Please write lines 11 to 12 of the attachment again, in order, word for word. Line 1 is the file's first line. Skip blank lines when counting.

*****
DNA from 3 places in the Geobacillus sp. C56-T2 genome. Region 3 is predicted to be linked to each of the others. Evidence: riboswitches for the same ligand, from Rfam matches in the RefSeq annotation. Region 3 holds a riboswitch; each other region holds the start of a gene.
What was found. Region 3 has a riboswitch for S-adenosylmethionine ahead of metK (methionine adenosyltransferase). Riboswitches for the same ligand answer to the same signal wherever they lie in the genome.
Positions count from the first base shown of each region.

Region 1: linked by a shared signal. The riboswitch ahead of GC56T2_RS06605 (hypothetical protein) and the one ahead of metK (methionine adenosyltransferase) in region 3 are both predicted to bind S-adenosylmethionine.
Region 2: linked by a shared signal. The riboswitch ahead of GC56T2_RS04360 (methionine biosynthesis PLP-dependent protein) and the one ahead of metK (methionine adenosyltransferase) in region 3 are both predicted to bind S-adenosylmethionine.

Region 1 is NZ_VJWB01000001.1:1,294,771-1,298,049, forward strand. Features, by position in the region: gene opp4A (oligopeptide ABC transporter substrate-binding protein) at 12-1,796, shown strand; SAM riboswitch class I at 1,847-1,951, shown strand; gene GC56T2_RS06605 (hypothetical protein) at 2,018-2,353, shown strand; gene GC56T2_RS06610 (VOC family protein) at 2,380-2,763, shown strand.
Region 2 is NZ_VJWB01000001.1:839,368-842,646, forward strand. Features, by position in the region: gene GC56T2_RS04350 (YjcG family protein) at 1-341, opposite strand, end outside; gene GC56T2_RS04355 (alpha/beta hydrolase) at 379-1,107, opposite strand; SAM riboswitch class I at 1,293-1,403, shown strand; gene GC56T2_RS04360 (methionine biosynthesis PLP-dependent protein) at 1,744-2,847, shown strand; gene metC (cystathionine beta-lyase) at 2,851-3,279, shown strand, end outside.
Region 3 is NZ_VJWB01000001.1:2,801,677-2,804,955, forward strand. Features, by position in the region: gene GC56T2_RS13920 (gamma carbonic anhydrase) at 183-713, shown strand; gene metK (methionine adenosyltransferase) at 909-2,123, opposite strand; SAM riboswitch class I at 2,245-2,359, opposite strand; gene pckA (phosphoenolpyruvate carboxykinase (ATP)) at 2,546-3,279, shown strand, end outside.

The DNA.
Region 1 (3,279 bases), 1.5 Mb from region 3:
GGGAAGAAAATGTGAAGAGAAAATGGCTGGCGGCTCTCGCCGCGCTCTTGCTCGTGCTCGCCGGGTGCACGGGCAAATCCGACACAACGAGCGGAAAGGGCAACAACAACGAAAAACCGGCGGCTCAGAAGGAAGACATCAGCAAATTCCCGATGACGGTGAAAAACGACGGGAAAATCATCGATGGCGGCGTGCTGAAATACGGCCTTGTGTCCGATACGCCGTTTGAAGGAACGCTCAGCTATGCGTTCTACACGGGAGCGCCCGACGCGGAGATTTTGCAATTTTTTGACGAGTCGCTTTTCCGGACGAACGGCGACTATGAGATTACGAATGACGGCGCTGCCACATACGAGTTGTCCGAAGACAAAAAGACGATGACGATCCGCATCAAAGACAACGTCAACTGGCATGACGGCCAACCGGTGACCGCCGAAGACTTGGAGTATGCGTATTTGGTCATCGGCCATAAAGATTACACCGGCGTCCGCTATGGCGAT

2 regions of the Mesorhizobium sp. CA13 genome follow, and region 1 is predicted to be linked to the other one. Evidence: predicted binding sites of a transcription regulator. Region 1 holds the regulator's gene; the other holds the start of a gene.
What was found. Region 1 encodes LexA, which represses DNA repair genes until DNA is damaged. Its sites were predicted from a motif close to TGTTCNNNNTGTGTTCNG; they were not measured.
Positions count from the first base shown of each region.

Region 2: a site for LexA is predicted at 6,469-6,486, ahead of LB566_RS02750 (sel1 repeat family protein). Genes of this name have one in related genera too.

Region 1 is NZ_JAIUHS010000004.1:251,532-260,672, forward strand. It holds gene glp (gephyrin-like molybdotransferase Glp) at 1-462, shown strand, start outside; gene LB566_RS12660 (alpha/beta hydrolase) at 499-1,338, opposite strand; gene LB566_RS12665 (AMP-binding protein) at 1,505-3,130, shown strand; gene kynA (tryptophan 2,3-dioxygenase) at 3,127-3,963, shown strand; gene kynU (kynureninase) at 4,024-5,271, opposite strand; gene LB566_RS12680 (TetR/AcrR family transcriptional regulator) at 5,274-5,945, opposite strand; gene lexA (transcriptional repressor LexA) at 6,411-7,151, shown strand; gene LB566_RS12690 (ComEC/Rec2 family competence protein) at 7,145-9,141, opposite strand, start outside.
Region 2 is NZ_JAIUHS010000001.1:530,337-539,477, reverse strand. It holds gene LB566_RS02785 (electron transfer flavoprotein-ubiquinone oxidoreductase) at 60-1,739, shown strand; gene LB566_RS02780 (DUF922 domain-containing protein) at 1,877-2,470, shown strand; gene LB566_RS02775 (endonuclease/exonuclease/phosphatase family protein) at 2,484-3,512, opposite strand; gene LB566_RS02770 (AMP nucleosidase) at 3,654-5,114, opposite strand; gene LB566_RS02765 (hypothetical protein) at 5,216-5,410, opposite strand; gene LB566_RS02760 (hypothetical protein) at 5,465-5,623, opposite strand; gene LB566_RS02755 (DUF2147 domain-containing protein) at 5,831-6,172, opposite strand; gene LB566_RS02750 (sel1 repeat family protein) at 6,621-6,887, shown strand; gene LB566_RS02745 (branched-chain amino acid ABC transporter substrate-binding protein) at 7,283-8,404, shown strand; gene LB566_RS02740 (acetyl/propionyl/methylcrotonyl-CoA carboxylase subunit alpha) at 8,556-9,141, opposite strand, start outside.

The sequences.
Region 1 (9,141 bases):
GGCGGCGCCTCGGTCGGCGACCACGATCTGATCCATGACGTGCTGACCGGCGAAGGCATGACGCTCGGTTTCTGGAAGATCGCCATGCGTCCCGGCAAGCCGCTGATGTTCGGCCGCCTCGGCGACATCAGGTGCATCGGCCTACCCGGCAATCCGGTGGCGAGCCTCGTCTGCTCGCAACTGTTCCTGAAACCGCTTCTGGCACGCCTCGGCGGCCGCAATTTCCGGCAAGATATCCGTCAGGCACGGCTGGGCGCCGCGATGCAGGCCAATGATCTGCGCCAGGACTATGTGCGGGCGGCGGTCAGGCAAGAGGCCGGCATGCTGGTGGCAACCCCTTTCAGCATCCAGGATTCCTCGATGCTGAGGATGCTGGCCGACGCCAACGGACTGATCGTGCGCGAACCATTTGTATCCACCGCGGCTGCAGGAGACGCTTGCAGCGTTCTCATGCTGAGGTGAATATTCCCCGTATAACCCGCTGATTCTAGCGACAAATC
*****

GGGAAGAAAATGTGAAGAGAAAATGGCTGGCGGCTCTCGCCGCGCTCTTGCTCGTGCTCGCCGGGTGCACGGGCAAATCCGACACAACGAGCGGAAAGGGCAACAACAACGAAAAACCGGCGGCTCAGAAGGAAGACATCAGCAAATTCCCGATGACGGTGAAAAACGACGGGAAAATCATCGATGGCGGCGTGCTGAAATACGGCCTTGTGTCCGATACGCCGTTTGAAGGAACGCTCAGCTATGCGTTCTACACGGGAGCGCCCGACGCGGAGATTTTGCAATTTTTTGACGAGTCGCTTTTCCGGACGAACGGCGACTATGAGATTACGAATGACGGCGCTGCCACATACGAGTTGTCCGAAGACAAAAAGACGATGACGATCCGCATCAAAGACAACGTCAACTGGCATGACGGCCAACCGGTGACCGCCGAAGACTTGGAGTATGCGTATTTGGTCATCGGCCATAAAGATTACACCGGCGTCCGCTATGGCGAT

2 regions of the Mesorhizobium sp. CA13 genome follow, and region 1 is predicted to be linked to the other one. Evidence: predicted binding sites of a transcription regulator. Region 1 holds the regulator's gene; the other holds the start of a gene.